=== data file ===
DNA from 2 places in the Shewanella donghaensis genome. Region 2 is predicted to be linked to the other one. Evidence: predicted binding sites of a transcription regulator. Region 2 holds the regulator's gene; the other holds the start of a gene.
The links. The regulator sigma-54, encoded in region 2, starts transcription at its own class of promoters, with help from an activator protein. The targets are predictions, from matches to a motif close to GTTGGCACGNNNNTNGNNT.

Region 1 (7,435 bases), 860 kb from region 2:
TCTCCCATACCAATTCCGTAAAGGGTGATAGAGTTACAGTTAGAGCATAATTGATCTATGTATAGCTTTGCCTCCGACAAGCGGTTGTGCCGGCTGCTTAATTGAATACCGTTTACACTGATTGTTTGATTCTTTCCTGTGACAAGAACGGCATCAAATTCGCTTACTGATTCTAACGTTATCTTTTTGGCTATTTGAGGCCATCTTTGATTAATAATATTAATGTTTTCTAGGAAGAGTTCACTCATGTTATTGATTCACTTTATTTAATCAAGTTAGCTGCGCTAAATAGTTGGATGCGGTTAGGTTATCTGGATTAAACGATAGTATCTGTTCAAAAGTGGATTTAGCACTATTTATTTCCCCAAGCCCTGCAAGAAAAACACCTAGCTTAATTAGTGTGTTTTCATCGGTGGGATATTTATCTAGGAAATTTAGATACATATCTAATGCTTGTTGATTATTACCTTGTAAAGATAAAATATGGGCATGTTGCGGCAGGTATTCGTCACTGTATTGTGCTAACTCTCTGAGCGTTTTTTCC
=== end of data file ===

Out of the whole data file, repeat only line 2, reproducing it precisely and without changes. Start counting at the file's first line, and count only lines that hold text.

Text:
The links. The regulator sigma-54, encoded in region 2, starts transcription at its own class of promoters, with help from an activator protein. The targets are predictions, from matches to a motif close to GTTGGCACGNNNNTNGNNT.